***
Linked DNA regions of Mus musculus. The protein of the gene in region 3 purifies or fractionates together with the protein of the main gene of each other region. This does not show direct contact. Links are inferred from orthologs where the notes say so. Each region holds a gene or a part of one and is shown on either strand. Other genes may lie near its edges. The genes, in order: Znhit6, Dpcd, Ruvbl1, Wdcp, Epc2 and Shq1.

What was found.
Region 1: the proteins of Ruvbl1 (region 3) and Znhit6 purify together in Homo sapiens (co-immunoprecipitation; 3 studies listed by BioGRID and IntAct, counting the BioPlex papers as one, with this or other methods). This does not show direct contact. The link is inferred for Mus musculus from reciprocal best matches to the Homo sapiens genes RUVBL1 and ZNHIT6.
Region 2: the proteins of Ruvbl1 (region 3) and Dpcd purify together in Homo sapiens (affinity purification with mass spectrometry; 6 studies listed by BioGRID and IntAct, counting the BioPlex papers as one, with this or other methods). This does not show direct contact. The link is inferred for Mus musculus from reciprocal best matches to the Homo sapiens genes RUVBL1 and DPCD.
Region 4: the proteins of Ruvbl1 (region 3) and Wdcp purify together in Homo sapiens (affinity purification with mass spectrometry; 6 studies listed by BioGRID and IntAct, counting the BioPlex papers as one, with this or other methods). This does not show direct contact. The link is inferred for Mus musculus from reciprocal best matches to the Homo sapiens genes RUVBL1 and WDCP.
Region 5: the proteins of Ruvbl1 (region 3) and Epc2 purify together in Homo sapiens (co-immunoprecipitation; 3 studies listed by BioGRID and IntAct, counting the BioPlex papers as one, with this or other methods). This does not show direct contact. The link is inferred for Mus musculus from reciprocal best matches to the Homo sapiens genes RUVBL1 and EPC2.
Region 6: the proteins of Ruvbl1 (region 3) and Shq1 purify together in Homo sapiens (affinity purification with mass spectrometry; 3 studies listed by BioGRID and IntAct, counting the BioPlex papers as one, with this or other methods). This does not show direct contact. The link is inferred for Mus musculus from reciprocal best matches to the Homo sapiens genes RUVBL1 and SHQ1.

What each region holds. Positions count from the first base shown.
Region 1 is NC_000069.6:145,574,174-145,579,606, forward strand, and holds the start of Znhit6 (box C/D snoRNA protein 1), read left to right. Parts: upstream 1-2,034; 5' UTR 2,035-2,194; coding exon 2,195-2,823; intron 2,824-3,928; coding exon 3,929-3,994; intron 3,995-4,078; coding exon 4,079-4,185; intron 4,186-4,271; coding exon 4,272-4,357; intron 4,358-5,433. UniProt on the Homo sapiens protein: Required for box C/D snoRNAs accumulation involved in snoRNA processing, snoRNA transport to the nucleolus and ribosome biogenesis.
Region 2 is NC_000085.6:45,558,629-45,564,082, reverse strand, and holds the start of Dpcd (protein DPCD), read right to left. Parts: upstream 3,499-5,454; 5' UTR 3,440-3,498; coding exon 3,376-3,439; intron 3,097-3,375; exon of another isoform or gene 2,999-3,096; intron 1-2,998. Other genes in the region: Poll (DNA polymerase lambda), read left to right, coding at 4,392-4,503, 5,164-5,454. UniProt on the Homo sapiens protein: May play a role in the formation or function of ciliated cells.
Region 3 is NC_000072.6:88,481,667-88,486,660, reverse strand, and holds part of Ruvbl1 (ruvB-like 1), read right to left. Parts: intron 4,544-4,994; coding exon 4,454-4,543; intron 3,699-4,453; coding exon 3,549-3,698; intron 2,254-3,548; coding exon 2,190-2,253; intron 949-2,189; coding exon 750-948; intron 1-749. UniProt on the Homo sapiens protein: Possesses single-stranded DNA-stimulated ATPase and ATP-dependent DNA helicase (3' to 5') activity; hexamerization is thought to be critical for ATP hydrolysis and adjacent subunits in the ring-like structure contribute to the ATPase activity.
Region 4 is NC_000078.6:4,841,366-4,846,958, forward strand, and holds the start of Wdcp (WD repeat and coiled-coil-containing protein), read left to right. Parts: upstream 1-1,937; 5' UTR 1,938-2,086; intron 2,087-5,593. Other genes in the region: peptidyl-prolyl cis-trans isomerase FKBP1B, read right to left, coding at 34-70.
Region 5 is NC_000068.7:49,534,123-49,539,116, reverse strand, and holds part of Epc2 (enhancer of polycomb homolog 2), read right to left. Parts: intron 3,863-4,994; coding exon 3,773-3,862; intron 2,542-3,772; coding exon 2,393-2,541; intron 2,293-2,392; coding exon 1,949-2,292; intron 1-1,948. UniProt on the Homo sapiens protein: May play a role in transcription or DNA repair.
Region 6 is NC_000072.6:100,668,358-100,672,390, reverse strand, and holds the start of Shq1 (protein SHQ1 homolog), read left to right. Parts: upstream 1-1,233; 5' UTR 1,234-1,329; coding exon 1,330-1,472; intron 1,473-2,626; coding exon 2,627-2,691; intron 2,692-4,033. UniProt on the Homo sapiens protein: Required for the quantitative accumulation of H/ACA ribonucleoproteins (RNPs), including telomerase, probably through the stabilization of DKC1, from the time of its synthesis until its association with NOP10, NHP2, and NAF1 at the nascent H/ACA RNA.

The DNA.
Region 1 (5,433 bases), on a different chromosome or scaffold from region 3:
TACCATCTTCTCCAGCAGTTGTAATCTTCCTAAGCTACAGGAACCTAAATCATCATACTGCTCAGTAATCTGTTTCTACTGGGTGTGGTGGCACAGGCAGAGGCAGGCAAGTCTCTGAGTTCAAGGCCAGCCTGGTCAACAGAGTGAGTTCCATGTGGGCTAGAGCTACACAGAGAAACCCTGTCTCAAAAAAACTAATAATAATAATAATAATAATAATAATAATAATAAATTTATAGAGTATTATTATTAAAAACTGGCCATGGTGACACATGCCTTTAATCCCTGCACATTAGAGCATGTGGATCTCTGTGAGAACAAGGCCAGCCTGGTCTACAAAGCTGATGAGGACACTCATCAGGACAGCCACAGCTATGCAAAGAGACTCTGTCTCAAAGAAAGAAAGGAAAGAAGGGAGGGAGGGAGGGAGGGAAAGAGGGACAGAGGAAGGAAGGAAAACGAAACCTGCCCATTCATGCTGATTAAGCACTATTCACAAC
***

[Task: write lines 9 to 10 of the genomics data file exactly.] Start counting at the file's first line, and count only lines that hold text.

Region 1 is NC_000069.6:145,574,174-145,579,606, forward strand, and holds the start of Znhit6 (box C/D snoRNA protein 1), read left to right. Parts: upstream 1-2,034; 5' UTR 2,035-2,194; coding exon 2,195-2,823; intron 2,824-3,928; coding exon 3,929-3,994; intron 3,995-4,078; coding exon 4,079-4,185; intron 4,186-4,271; coding exon 4,272-4,357; intron 4,358-5,433. UniProt on the Homo sapiens protein: Required for box C/D snoRNAs accumulation involved in snoRNA processing, snoRNA transport to the nucleolus and ribosome biogenesis.
Region 2 is NC_000085.6:45,558,629-45,564,082, reverse strand, and holds the start of Dpcd (protein DPCD), read right to left. Parts: upstream 3,499-5,454; 5' UTR 3,440-3,498; coding exon 3,376-3,439; intron 3,097-3,375; exon of another isoform or gene 2,999-3,096; intron 1-2,998. Other genes in the region: Poll (DNA polymerase lambda), read left to right, coding at 4,392-4,503, 5,164-5,454. UniProt on the Homo sapiens protein: May play a role in the formation or function of ciliated cells.